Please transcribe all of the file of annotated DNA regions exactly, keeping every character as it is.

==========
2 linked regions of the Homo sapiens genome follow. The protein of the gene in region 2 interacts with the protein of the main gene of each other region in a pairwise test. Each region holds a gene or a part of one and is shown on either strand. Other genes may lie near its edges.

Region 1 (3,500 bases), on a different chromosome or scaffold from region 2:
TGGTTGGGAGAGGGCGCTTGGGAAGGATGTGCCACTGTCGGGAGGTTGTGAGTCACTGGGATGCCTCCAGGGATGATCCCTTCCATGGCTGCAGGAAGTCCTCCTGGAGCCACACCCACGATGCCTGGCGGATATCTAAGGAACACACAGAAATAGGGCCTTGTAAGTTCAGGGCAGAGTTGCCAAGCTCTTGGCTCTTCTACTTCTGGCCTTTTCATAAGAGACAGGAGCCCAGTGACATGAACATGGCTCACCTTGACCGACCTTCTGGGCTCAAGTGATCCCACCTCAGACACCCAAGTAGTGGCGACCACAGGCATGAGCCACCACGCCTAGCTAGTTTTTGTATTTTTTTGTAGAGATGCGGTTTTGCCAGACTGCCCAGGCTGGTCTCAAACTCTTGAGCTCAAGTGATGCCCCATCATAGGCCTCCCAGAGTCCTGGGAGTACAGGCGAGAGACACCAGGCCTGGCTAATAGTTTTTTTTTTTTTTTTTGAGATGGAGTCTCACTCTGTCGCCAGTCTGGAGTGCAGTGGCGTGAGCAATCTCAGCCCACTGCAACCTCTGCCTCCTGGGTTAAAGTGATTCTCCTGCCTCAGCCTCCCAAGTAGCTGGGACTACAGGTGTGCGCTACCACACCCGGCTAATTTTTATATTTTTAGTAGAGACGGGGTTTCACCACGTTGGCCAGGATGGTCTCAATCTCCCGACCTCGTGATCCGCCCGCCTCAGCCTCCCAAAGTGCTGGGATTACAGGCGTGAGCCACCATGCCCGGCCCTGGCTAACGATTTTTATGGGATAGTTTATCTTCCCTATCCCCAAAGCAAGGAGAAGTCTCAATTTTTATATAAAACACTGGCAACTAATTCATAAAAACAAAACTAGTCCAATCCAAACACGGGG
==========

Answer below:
2 linked regions of the Homo sapiens genome follow. The protein of the gene in region 2 interacts with the protein of the main gene of each other region in a pairwise test. Each region holds a gene or a part of one and is shown on either strand. Other genes may lie near its edges.

Region 1 (3,500 bases), on a different chromosome or scaffold from region 2:
TGGTTGGGAGAGGGCGCTTGGGAAGGATGTGCCACTGTCGGGAGGTTGTGAGTCACTGGGATGCCTCCAGGGATGATCCCTTCCATGGCTGCAGGAAGTCCTCCTGGAGCCACACCCACGATGCCTGGCGGATATCTAAGGAACACACAGAAATAGGGCCTTGTAAGTTCAGGGCAGAGTTGCCAAGCTCTTGGCTCTTCTACTTCTGGCCTTTTCATAAGAGACAGGAGCCCAGTGACATGAACATGGCTCACCTTGACCGACCTTCTGGGCTCAAGTGATCCCACCTCAGACACCCAAGTAGTGGCGACCACAGGCATGAGCCACCACGCCTAGCTAGTTTTTGTATTTTTTTGTAGAGATGCGGTTTTGCCAGACTGCCCAGGCTGGTCTCAAACTCTTGAGCTCAAGTGATGCCCCATCATAGGCCTCCCAGAGTCCTGGGAGTACAGGCGAGAGACACCAGGCCTGGCTAATAGTTTTTTTTTTTTTTTTTGAGATGGAGTCTCACTCTGTCGCCAGTCTGGAGTGCAGTGGCGTGAGCAATCTCAGCCCACTGCAACCTCTGCCTCCTGGGTTAAAGTGATTCTCCTGCCTCAGCCTCCCAAGTAGCTGGGACTACAGGTGTGCGCTACCACACCCGGCTAATTTTTATATTTTTAGTAGAGACGGGGTTTCACCACGTTGGCCAGGATGGTCTCAATCTCCCGACCTCGTGATCCGCCCGCCTCAGCCTCCCAAAGTGCTGGGATTACAGGCGTGAGCCACCATGCCCGGCCCTGGCTAACGATTTTTATGGGATAGTTTATCTTCCCTATCCCCAAAGCAAGGAGAAGTCTCAATTTTTATATAAAACACTGGCAACTAATTCATAAAAACAAAACTAGTCCAATCCAAACACGGGG